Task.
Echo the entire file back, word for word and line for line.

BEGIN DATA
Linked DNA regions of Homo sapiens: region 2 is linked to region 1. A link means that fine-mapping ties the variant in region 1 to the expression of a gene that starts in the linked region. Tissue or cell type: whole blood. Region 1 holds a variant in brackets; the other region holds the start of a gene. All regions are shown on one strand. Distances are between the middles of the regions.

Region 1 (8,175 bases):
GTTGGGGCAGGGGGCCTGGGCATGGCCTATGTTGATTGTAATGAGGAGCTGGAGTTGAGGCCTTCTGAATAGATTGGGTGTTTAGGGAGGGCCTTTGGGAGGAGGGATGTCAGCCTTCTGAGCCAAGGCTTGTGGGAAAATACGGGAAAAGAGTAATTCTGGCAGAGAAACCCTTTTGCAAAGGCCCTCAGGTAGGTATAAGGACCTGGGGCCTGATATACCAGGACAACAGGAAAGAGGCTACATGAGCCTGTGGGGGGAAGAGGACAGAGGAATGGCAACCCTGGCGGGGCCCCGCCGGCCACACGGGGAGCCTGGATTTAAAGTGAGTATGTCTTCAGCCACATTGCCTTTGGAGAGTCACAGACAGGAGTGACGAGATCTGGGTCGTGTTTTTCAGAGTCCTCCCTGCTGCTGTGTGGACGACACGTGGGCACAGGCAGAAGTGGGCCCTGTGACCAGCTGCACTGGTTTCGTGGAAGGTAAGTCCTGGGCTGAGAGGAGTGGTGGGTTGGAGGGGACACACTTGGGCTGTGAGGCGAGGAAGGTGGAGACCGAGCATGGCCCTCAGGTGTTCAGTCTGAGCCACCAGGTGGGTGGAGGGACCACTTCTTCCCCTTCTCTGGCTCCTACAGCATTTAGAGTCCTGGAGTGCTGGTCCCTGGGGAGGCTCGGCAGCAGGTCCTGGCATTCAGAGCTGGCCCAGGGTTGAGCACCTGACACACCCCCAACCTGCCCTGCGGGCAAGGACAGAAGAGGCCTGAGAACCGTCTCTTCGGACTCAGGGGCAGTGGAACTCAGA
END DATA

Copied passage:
Linked DNA regions of Homo sapiens: region 2 is linked to region 1. A link means that fine-mapping ties the variant in region 1 to the expression of a gene that starts in the linked region. Tissue or cell type: whole blood. Region 1 holds a variant in brackets; the other region holds the start of a gene. All regions are shown on one strand. Distances are between the middles of the regions.

Region 1 (8,175 bases):
GTTGGGGCAGGGGGCCTGGGCATGGCCTATGTTGATTGTAATGAGGAGCTGGAGTTGAGGCCTTCTGAATAGATTGGGTGTTTAGGGAGGGCCTTTGGGAGGAGGGATGTCAGCCTTCTGAGCCAAGGCTTGTGGGAAAATACGGGAAAAGAGTAATTCTGGCAGAGAAACCCTTTTGCAAAGGCCCTCAGGTAGGTATAAGGACCTGGGGCCTGATATACCAGGACAACAGGAAAGAGGCTACATGAGCCTGTGGGGGGAAGAGGACAGAGGAATGGCAACCCTGGCGGGGCCCCGCCGGCCACACGGGGAGCCTGGATTTAAAGTGAGTATGTCTTCAGCCACATTGCCTTTGGAGAGTCACAGACAGGAGTGACGAGATCTGGGTCGTGTTTTTCAGAGTCCTCCCTGCTGCTGTGTGGACGACACGTGGGCACAGGCAGAAGTGGGCCCTGTGACCAGCTGCACTGGTTTCGTGGAAGGTAAGTCCTGGGCTGAGAGGAGTGGTGGGTTGGAGGGGACACACTTGGGCTGTGAGGCGAGGAAGGTGGAGACCGAGCATGGCCCTCAGGTGTTCAGTCTGAGCCACCAGGTGGGTGGAGGGACCACTTCTTCCCCTTCTCTGGCTCCTACAGCATTTAGAGTCCTGGAGTGCTGGTCCCTGGGGAGGCTCGGCAGCAGGTCCTGGCATTCAGAGCTGGCCCAGGGTTGAGCACCTGACACACCCCCAACCTGCCCTGCGGGCAAGGACAGAAGAGGCCTGAGAACCGTCTCTTCGGACTCAGGGGCAGTGGAACTCAGA